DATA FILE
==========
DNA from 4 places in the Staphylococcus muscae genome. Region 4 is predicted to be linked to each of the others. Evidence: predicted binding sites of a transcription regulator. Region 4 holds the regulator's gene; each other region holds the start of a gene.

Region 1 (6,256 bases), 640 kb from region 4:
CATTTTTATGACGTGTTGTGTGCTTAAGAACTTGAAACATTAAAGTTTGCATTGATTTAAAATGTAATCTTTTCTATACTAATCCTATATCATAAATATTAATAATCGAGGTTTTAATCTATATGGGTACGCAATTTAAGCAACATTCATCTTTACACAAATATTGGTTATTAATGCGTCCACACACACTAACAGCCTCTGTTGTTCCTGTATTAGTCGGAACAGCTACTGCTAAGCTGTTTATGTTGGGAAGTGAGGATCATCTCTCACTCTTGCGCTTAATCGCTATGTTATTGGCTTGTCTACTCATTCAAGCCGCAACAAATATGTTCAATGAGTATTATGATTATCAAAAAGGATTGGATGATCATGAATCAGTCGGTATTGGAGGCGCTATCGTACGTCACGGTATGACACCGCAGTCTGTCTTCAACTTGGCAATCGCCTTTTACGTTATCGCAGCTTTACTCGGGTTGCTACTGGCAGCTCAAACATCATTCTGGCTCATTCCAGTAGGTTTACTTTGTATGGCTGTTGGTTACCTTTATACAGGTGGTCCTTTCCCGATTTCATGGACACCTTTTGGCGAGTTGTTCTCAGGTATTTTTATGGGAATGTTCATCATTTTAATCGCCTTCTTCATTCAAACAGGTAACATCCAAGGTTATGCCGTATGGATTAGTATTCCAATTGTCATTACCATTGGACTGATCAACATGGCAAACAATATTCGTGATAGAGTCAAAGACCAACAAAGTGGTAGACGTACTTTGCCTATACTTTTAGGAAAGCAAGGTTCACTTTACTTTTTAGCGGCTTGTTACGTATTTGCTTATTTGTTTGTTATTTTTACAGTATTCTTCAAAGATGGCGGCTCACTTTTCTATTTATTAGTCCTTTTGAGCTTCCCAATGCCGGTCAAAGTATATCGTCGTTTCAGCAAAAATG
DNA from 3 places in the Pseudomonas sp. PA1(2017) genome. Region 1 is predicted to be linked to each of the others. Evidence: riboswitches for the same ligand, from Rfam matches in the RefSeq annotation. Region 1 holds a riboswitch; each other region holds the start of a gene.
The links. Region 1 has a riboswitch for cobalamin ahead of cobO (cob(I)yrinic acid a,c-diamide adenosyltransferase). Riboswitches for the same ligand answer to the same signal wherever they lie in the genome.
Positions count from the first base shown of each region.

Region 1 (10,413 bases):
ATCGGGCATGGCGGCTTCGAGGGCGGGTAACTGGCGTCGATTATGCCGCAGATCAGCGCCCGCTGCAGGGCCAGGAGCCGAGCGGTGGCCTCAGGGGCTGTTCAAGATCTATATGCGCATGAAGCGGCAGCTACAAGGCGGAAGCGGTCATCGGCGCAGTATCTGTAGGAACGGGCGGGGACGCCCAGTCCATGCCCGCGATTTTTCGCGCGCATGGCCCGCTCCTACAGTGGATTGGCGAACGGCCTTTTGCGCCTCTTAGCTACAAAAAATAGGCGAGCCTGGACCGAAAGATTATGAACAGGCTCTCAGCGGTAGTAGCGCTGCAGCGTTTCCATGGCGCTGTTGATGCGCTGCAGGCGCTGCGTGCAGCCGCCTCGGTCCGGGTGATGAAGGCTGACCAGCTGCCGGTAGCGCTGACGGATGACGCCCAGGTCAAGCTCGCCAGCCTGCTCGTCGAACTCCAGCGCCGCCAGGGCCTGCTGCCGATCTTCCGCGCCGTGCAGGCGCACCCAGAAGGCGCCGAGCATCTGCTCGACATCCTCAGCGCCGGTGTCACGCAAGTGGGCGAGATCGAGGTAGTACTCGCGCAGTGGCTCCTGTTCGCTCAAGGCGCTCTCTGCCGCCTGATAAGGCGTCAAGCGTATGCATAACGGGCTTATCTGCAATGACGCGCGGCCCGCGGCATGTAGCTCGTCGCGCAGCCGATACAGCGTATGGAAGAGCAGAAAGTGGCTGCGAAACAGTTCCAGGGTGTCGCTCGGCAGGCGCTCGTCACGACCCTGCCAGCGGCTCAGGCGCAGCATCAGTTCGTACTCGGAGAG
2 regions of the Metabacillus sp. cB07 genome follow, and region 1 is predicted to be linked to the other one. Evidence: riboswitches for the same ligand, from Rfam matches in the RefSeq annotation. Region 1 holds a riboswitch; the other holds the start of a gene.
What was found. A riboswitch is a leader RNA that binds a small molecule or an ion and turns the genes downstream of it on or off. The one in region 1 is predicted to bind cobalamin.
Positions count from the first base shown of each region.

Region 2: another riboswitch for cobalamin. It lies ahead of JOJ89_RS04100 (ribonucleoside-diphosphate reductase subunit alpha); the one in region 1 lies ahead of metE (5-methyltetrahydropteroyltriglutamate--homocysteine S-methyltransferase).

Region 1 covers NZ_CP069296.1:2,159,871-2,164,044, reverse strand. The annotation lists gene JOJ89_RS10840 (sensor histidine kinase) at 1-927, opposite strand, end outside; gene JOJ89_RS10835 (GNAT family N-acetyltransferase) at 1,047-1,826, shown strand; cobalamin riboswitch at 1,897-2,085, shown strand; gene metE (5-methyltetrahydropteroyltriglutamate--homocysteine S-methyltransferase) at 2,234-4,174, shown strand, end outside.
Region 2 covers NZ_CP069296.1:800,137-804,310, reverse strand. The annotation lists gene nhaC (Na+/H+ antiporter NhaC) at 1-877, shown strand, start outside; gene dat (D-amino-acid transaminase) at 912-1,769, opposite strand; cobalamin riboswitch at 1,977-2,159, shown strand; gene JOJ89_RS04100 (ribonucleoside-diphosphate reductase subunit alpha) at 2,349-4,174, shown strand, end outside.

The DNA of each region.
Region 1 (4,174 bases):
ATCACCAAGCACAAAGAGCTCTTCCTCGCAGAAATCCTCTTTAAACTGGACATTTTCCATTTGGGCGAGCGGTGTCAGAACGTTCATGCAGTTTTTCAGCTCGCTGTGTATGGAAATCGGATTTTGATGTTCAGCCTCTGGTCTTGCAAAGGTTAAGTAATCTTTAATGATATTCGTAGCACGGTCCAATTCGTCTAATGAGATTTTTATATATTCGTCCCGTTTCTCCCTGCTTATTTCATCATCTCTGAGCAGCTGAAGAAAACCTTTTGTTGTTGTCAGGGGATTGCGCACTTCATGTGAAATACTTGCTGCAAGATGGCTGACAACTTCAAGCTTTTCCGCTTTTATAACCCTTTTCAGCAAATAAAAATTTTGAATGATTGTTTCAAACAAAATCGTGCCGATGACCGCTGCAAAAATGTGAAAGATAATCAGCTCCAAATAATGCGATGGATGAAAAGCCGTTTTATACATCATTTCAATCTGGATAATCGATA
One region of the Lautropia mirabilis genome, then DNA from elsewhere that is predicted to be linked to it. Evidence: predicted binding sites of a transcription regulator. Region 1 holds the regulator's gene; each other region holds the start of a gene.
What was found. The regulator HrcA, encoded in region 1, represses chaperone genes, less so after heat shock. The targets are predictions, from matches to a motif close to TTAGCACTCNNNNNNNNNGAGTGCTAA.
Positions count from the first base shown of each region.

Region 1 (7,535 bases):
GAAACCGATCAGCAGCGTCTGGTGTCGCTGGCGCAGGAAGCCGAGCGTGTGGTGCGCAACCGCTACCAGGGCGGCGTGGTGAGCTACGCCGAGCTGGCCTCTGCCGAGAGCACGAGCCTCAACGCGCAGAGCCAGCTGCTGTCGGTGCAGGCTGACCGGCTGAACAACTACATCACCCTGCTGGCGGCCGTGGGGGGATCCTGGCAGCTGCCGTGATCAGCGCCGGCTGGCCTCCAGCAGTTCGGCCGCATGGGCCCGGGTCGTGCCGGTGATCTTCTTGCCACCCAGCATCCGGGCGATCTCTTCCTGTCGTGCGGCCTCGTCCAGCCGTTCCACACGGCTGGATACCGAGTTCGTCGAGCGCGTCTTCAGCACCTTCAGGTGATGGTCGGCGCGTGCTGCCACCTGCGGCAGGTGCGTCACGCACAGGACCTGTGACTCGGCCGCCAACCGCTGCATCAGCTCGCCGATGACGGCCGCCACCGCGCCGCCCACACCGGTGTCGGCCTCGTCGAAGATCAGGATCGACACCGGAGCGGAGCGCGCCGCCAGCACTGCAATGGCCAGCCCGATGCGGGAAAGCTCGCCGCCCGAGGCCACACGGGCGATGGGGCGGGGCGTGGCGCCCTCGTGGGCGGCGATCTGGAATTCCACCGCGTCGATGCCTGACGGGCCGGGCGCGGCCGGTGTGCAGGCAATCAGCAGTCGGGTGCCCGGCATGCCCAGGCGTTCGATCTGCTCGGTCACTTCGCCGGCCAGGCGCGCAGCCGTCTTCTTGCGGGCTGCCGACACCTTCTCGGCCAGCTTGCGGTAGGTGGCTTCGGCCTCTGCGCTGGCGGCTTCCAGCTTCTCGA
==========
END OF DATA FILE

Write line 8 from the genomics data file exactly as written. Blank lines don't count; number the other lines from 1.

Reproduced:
ATCGGGCATGGCGGCTTCGAGGGCGGGTAACTGGCGTCGATTATGCCGCAGATCAGCGCCCGCTGCAGGGCCAGGAGCCGAGCGGTGGCCTCAGGGGCTGTTCAAGATCTATATGCGCATGAAGCGGCAGCTACAAGGCGGAAGCGGTCATCGGCGCAGTATCTGTAGGAACGGGCGGGGACGCCCAGTCCATGCCCGCGATTTTTCGCGCGCATGGCCCGCTCCTACAGTGGATTGGCGAACGGCCTTTTGCGCCTCTTAGCTACAAAAAATAGGCGAGCCTGGACCGAAAGATTATGAACAGGCTCTCAGCGGTAGTAGCGCTGCAGCGTTTCCATGGCGCTGTTGATGCGCTGCAGGCGCTGCGTGCAGCCGCCTCGGTCCGGGTGATGAAGGCTGACCAGCTGCCGGTAGCGCTGACGGATGACGCCCAGGTCAAGCTCGCCAGCCTGCTCGTCGAACTCCAGCGCCGCCAGGGCCTGCTGCCGATCTTCCGCGCCGTGCAGGCGCACCCAGAAGGCGCCGAGCATCTGCTCGACATCCTCAGCGCCGGTGTCACGCAAGTGGGCGAGATCGAGGTAGTACTCGCGCAGTGGCTCCTGTTCGCTCAAGGCGCTCTCTGCCGCCTGATAAGGCGTCAAGCGTATGCATAACGGGCTTATCTGCAATGACGCGCGGCCCGCGGCATGTAGCTCGTCGCGCAGCCGATACAGCGTATGGAAGAGCAGAAAGTGGCTGCGAAACAGTTCCAGGGTGTCGCTCGGCAGGCGCTCGTCACGACCCTGCCAGCGGCTCAGGCGCAGCATCAGTTCGTACTCGGAGAG